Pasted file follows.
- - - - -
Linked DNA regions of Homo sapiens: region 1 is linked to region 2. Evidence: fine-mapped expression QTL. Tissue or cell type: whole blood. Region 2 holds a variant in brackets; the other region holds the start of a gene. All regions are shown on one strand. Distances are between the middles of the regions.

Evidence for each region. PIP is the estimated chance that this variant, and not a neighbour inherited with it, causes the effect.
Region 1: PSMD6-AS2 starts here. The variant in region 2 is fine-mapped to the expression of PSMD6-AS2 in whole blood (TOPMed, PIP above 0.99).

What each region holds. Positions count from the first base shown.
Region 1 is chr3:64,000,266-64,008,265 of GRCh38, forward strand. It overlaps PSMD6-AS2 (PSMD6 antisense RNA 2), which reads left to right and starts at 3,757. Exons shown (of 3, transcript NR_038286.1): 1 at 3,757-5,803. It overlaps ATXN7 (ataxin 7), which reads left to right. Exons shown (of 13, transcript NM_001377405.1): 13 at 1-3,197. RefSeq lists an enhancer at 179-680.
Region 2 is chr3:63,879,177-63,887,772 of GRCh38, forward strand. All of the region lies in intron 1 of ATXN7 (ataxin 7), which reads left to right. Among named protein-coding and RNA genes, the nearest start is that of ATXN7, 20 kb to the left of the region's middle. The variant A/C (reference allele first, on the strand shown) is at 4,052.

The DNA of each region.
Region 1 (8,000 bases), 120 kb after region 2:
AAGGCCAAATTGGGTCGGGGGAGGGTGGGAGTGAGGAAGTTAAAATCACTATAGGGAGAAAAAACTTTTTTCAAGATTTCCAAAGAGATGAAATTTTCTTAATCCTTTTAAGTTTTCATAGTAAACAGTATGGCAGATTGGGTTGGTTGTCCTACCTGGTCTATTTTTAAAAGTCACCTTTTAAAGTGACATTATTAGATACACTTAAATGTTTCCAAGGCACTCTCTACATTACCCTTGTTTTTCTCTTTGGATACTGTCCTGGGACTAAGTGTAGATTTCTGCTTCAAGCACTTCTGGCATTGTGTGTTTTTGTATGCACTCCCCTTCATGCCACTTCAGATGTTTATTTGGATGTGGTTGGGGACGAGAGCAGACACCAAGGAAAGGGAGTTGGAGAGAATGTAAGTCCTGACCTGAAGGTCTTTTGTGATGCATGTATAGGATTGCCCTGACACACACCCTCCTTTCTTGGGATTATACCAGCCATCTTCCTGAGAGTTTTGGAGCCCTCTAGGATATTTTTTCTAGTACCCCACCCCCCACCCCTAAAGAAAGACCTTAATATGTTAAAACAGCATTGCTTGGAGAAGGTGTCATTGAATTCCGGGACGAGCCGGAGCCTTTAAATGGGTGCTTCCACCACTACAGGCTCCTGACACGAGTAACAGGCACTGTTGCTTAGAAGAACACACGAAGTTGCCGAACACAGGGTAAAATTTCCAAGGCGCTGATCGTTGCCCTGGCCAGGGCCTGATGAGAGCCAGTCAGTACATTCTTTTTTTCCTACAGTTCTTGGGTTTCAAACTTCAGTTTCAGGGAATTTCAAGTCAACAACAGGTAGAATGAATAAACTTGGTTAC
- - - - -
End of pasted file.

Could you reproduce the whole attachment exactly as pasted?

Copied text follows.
Linked DNA regions of Homo sapiens: region 1 is linked to region 2. Evidence: fine-mapped expression QTL. Tissue or cell type: whole blood. Region 2 holds a variant in brackets; the other region holds the start of a gene. All regions are shown on one strand. Distances are between the middles of the regions.

Evidence for each region. PIP is the estimated chance that this variant, and not a neighbour inherited with it, causes the effect.
Region 1: PSMD6-AS2 starts here. The variant in region 2 is fine-mapped to the expression of PSMD6-AS2 in whole blood (TOPMed, PIP above 0.99).

What each region holds. Positions count from the first base shown.
Region 1 is chr3:64,000,266-64,008,265 of GRCh38, forward strand. It overlaps PSMD6-AS2 (PSMD6 antisense RNA 2), which reads left to right and starts at 3,757. Exons shown (of 3, transcript NR_038286.1): 1 at 3,757-5,803. It overlaps ATXN7 (ataxin 7), which reads left to right. Exons shown (of 13, transcript NM_001377405.1): 13 at 1-3,197. RefSeq lists an enhancer at 179-680.
Region 2 is chr3:63,879,177-63,887,772 of GRCh38, forward strand. All of the region lies in intron 1 of ATXN7 (ataxin 7), which reads left to right. Among named protein-coding and RNA genes, the nearest start is that of ATXN7, 20 kb to the left of the region's middle. The variant A/C (reference allele first, on the strand shown) is at 4,052.

The DNA of each region.
Region 1 (8,000 bases), 120 kb after region 2:
AAGGCCAAATTGGGTCGGGGGAGGGTGGGAGTGAGGAAGTTAAAATCACTATAGGGAGAAAAAACTTTTTTCAAGATTTCCAAAGAGATGAAATTTTCTTAATCCTTTTAAGTTTTCATAGTAAACAGTATGGCAGATTGGGTTGGTTGTCCTACCTGGTCTATTTTTAAAAGTCACCTTTTAAAGTGACATTATTAGATACACTTAAATGTTTCCAAGGCACTCTCTACATTACCCTTGTTTTTCTCTTTGGATACTGTCCTGGGACTAAGTGTAGATTTCTGCTTCAAGCACTTCTGGCATTGTGTGTTTTTGTATGCACTCCCCTTCATGCCACTTCAGATGTTTATTTGGATGTGGTTGGGGACGAGAGCAGACACCAAGGAAAGGGAGTTGGAGAGAATGTAAGTCCTGACCTGAAGGTCTTTTGTGATGCATGTATAGGATTGCCCTGACACACACCCTCCTTTCTTGGGATTATACCAGCCATCTTCCTGAGAGTTTTGGAGCCCTCTAGGATATTTTTTCTAGTACCCCACCCCCCACCCCTAAAGAAAGACCTTAATATGTTAAAACAGCATTGCTTGGAGAAGGTGTCATTGAATTCCGGGACGAGCCGGAGCCTTTAAATGGGTGCTTCCACCACTACAGGCTCCTGACACGAGTAACAGGCACTGTTGCTTAGAAGAACACACGAAGTTGCCGAACACAGGGTAAAATTTCCAAGGCGCTGATCGTTGCCCTGGCCAGGGCCTGATGAGAGCCAGTCAGTACATTCTTTTTTTCCTACAGTTCTTGGGTTTCAAACTTCAGTTTCAGGGAATTTCAAGTCAACAACAGGTAGAATGAATAAACTTGGTTAC